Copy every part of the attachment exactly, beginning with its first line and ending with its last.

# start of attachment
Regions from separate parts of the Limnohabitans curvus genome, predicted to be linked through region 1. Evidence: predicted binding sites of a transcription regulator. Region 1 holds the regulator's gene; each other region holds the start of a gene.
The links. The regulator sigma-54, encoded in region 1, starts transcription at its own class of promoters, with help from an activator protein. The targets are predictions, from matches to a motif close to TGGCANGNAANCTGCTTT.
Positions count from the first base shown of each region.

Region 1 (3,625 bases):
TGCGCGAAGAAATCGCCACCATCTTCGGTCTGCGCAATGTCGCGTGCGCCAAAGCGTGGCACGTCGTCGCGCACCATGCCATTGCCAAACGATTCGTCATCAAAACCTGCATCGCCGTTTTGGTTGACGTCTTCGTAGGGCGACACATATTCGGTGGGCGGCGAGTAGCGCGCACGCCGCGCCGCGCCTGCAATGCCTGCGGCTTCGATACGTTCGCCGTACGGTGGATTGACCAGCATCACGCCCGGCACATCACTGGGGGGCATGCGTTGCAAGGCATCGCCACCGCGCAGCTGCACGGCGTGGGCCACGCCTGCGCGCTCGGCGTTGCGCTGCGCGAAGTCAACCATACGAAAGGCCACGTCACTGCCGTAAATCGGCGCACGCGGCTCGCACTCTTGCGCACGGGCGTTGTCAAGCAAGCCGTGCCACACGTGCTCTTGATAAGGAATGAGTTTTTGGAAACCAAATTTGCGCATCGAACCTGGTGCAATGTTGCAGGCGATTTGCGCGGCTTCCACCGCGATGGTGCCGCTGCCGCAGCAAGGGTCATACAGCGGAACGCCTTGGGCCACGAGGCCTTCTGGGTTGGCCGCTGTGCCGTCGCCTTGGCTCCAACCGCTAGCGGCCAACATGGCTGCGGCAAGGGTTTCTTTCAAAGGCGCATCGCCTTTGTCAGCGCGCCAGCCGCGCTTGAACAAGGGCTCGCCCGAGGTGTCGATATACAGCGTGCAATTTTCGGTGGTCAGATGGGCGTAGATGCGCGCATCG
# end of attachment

Regions from separate parts of the Limnohabitans curvus genome, predicted to be linked through region 1. Evidence: predicted binding sites of a transcription regulator. Region 1 holds the regulator's gene; each other region holds the start of a gene.
The links. The regulator sigma-54, encoded in region 1, starts transcription at its own class of promoters, with help from an activator protein. The targets are predictions, from matches to a motif close to TGGCANGNAANCTGCTTT.
Positions count from the first base shown of each region.

Region 1 (3,625 bases):
TGCGCGAAGAAATCGCCACCATCTTCGGTCTGCGCAATGTCGCGTGCGCCAAAGCGTGGCACGTCGTCGCGCACCATGCCATTGCCAAACGATTCGTCATCAAAACCTGCATCGCCGTTTTGGTTGACGTCTTCGTAGGGCGACACATATTCGGTGGGCGGCGAGTAGCGCGCACGCCGCGCCGCGCCTGCAATGCCTGCGGCTTCGATACGTTCGCCGTACGGTGGATTGACCAGCATCACGCCCGGCACATCACTGGGGGGCATGCGTTGCAAGGCATCGCCACCGCGCAGCTGCACGGCGTGGGCCACGCCTGCGCGCTCGGCGTTGCGCTGCGCGAAGTCAACCATACGAAAGGCCACGTCACTGCCGTAAATCGGCGCACGCGGCTCGCACTCTTGCGCACGGGCGTTGTCAAGCAAGCCGTGCCACACGTGCTCTTGATAAGGAATGAGTTTTTGGAAACCAAATTTGCGCATCGAACCTGGTGCAATGTTGCAGGCGATTTGCGCGGCTTCCACCGCGATGGTGCCGCTGCCGCAGCAAGGGTCATACAGCGGAACGCCTTGGGCCACGAGGCCTTCTGGGTTGGCCGCTGTGCCGTCGCCTTGGCTCCAACCGCTAGCGGCCAACATGGCTGCGGCAAGGGTTTCTTTCAAAGGCGCATCGCCTTTGTCAGCGCGCCAGCCGCGCTTGAACAAGGGCTCGCCCGAGGTGTCGATATACAGCGTGCAATTTTCGGTGGTCAGATGGGCGTAGATGCGCGCATCG